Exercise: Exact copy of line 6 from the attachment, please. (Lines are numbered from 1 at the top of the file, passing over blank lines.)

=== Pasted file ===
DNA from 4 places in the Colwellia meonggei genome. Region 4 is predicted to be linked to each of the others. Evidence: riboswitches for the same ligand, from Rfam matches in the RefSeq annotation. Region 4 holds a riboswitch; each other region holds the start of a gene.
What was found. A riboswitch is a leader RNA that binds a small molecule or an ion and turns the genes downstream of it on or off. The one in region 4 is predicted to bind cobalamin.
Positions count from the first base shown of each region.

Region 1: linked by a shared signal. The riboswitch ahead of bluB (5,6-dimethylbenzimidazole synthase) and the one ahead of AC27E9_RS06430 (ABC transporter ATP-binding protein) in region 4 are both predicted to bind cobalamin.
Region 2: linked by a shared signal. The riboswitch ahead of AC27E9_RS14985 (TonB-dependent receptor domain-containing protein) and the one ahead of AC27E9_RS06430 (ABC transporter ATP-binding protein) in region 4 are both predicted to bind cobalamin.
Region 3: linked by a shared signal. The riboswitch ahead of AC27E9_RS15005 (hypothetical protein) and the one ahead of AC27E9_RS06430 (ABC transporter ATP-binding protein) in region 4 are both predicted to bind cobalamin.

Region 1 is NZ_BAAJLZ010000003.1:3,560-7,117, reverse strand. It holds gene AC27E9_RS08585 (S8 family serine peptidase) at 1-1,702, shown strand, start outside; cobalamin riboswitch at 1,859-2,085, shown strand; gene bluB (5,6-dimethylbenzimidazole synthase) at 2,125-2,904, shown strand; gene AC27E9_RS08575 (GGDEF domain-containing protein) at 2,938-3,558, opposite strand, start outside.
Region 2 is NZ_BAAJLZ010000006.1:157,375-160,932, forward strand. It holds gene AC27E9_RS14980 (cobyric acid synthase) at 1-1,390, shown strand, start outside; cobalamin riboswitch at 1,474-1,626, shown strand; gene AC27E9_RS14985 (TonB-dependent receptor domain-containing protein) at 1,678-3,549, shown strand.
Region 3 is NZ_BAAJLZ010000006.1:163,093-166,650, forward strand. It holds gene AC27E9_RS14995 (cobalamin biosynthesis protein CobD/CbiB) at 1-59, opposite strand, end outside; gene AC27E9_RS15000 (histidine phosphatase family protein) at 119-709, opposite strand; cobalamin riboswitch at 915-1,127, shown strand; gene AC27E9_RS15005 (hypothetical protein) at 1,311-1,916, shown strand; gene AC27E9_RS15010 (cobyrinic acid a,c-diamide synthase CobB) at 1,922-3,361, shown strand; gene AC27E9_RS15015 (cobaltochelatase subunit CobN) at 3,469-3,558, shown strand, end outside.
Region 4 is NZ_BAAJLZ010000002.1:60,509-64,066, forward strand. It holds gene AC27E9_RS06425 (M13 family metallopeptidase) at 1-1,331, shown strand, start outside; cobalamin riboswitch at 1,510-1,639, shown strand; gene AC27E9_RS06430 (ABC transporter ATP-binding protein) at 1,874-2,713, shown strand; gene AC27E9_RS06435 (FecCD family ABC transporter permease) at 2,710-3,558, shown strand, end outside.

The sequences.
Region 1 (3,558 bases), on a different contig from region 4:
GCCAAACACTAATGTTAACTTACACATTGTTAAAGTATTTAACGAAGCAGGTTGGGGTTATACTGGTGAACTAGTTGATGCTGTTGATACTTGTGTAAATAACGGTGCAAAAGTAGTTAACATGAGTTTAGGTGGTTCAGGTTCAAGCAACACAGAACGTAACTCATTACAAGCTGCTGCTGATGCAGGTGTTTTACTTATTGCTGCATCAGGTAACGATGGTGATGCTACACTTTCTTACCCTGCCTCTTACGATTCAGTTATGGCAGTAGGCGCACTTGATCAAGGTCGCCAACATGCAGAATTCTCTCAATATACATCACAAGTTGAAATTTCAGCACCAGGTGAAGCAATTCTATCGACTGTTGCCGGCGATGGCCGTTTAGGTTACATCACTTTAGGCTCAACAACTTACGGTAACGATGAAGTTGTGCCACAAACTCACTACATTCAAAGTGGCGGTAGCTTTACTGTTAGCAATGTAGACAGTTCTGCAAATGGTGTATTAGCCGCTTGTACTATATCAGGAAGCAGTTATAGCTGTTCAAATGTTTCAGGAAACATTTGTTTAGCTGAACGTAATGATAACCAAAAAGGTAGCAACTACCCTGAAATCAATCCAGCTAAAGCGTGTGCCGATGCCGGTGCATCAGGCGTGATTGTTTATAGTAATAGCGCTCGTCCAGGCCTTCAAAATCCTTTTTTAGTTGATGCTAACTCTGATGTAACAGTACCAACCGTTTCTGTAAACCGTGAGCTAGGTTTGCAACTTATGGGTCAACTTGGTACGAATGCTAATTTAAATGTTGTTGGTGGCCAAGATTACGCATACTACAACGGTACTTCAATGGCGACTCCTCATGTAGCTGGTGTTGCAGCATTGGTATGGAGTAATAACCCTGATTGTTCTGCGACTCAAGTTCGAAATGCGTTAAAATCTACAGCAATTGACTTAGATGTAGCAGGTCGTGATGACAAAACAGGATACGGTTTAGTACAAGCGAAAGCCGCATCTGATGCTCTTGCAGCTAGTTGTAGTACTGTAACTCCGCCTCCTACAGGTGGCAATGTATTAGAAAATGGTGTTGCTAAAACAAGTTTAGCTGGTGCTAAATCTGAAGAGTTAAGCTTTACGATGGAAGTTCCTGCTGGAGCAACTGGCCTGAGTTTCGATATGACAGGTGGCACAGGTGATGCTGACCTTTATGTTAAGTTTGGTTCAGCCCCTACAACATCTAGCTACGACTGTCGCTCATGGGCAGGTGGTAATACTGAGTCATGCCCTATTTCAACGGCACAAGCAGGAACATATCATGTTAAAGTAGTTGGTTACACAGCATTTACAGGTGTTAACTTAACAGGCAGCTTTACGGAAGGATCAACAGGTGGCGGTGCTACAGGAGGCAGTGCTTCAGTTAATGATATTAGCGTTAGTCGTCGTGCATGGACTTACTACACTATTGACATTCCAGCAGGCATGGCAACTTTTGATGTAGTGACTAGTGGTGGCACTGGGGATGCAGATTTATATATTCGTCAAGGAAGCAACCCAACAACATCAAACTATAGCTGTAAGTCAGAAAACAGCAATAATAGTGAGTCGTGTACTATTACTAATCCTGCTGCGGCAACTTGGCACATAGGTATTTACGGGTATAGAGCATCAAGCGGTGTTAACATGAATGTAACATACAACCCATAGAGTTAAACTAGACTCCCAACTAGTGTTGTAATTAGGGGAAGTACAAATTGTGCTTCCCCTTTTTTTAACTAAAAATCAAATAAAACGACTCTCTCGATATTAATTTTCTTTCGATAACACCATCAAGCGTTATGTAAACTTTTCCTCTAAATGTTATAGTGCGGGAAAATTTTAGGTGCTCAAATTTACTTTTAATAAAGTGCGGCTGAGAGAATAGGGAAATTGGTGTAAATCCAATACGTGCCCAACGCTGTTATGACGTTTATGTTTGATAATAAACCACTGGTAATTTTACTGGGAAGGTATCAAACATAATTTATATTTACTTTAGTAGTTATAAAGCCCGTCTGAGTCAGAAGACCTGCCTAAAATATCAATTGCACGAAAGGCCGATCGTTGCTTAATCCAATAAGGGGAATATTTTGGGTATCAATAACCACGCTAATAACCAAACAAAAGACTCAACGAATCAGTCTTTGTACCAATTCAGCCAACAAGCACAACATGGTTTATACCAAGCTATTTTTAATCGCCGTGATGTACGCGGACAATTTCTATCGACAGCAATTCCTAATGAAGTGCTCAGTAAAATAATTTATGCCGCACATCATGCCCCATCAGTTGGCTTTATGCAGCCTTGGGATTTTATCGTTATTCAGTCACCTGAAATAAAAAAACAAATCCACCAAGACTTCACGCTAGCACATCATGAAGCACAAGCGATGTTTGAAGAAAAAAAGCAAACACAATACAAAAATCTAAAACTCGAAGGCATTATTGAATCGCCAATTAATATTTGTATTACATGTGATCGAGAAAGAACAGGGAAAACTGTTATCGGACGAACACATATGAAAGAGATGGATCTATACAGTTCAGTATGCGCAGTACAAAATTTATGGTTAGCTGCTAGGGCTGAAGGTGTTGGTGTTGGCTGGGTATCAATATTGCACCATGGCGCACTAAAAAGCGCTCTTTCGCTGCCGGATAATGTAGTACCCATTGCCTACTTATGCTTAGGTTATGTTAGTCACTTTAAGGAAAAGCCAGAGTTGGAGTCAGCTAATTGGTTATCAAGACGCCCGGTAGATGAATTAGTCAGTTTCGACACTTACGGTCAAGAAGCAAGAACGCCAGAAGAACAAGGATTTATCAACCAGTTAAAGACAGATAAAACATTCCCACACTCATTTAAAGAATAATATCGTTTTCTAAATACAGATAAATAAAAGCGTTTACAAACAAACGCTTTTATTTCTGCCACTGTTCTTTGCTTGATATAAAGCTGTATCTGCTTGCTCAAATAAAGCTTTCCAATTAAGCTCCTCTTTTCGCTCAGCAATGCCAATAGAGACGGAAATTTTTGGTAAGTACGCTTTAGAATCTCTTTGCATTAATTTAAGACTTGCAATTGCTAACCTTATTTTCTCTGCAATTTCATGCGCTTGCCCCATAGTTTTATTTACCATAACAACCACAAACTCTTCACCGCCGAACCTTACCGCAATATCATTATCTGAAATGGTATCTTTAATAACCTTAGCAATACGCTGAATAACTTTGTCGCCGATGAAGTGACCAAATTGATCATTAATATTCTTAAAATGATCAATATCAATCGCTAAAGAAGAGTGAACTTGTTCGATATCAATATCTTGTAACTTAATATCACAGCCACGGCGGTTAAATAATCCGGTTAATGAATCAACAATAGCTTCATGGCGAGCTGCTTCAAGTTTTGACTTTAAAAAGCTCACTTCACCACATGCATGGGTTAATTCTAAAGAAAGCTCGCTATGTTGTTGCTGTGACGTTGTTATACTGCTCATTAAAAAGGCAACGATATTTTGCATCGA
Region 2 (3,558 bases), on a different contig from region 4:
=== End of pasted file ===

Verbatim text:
Region 3: linked by a shared signal. The riboswitch ahead of AC27E9_RS15005 (hypothetical protein) and the one ahead of AC27E9_RS06430 (ABC transporter ATP-binding protein) in region 4 are both predicted to bind cobalamin.